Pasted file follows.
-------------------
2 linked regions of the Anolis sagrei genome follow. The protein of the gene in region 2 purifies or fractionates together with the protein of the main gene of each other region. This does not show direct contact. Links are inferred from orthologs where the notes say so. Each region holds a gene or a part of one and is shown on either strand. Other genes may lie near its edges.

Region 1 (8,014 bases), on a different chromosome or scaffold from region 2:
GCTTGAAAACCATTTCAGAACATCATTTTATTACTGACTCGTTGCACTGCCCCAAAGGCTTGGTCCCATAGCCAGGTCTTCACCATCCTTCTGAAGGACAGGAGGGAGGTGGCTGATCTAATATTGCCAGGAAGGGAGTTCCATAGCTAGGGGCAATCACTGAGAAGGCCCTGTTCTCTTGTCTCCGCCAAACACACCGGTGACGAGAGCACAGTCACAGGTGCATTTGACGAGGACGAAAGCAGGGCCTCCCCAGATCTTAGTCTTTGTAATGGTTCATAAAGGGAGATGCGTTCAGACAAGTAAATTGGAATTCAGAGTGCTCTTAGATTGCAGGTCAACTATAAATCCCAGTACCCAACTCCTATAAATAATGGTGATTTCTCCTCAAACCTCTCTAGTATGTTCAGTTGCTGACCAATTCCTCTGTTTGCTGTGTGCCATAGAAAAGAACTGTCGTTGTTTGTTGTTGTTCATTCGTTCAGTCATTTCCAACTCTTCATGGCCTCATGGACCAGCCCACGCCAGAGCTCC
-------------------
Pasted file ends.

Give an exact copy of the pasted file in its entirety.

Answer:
2 linked regions of the Anolis sagrei genome follow. The protein of the gene in region 2 purifies or fractionates together with the protein of the main gene of each other region. This does not show direct contact. Links are inferred from orthologs where the notes say so. Each region holds a gene or a part of one and is shown on either strand. Other genes may lie near its edges.

Region 1 (8,014 bases), on a different chromosome or scaffold from region 2:
GCTTGAAAACCATTTCAGAACATCATTTTATTACTGACTCGTTGCACTGCCCCAAAGGCTTGGTCCCATAGCCAGGTCTTCACCATCCTTCTGAAGGACAGGAGGGAGGTGGCTGATCTAATATTGCCAGGAAGGGAGTTCCATAGCTAGGGGCAATCACTGAGAAGGCCCTGTTCTCTTGTCTCCGCCAAACACACCGGTGACGAGAGCACAGTCACAGGTGCATTTGACGAGGACGAAAGCAGGGCCTCCCCAGATCTTAGTCTTTGTAATGGTTCATAAAGGGAGATGCGTTCAGACAAGTAAATTGGAATTCAGAGTGCTCTTAGATTGCAGGTCAACTATAAATCCCAGTACCCAACTCCTATAAATAATGGTGATTTCTCCTCAAACCTCTCTAGTATGTTCAGTTGCTGACCAATTCCTCTGTTTGCTGTGTGCCATAGAAAAGAACTGTCGTTGTTTGTTGTTGTTCATTCGTTCAGTCATTTCCAACTCTTCATGGCCTCATGGACCAGCCCACGCCAGAGCTCC